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linda@surroundedbyscraps.com
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Handmade quilts and home accessories by fiber artist Linda Nussbaum. See samples of past projects as well as pieces available for sale and inspirations for custom orders. To see what is currently available for sale, please visit my Etsy Shop.

Surrounded by Scraps

A Facebook Message I Almost Didn't Read, But Am So Glad I Did

Linda Nussbaum

It has been a LONG time since I set “foot” in this blog. But this is a story worth sharing.

And there are a few lessons to be learned:

Lesson 1: Every once in a while, seemingly random things really do happen for a reason. Objects hold stories and the energies that have been near them, and those energies can be picked up by others.

Lesson 2: We are so used to seeing how people misuse social media, it is unexpected when a stranger uses it for a truly benevolent act.

(and this next one is for all of you quilters out there…)

Lesson 3: ALWAYS LABEL YOUR QUILTS! They should include date and city of origin as well as the maker’s name(s).


And now the Story…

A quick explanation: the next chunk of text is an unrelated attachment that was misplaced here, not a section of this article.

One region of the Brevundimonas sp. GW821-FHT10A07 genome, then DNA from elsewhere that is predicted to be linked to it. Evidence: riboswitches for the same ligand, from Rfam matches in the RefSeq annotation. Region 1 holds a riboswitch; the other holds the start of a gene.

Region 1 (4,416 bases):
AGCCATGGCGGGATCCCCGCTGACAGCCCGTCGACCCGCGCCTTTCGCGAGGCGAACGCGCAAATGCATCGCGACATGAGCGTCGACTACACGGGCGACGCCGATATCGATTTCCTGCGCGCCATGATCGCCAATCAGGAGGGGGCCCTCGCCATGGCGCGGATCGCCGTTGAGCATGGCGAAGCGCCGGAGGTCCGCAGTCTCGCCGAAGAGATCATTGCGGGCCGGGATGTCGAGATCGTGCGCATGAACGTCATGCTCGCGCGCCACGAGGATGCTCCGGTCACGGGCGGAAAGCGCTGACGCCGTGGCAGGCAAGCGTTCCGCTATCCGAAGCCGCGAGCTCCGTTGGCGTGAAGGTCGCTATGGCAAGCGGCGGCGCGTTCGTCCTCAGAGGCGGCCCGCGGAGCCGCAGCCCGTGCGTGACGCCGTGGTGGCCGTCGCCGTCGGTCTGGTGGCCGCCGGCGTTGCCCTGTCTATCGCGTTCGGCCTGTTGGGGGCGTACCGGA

Prologue — Back in 2005 or 2006 I made a quilt that I never planned to keep. It was created as a fundraising auction item for a cancer support center in St. Louis. At the time a dear friend of the family had been using their services, while around the same time another dear friend out on the west coast was undergoing chemo and radiation. **Spoiler alert — both of the aforementioned women are happy and healthy today and still dear friends respectively.

The quilt as I documented before sending it off into the world. Pattern from French Braid Quilts, by Jane Hardy Miller.

The quilt as I documented before sending it off into the world. Pattern from French Braid Quilts, by Jane Hardy Miller.

The printed label applied to the back of the quilt.

The printed label applied to the back of the quilt.

I sent the quilt, got notification of its receipt and that was that. The rest was up to the organizers of the fundraiser and I just hoped that the quilt found a home and brought some good. Goodbye to “A Flower Garden for Saskia.”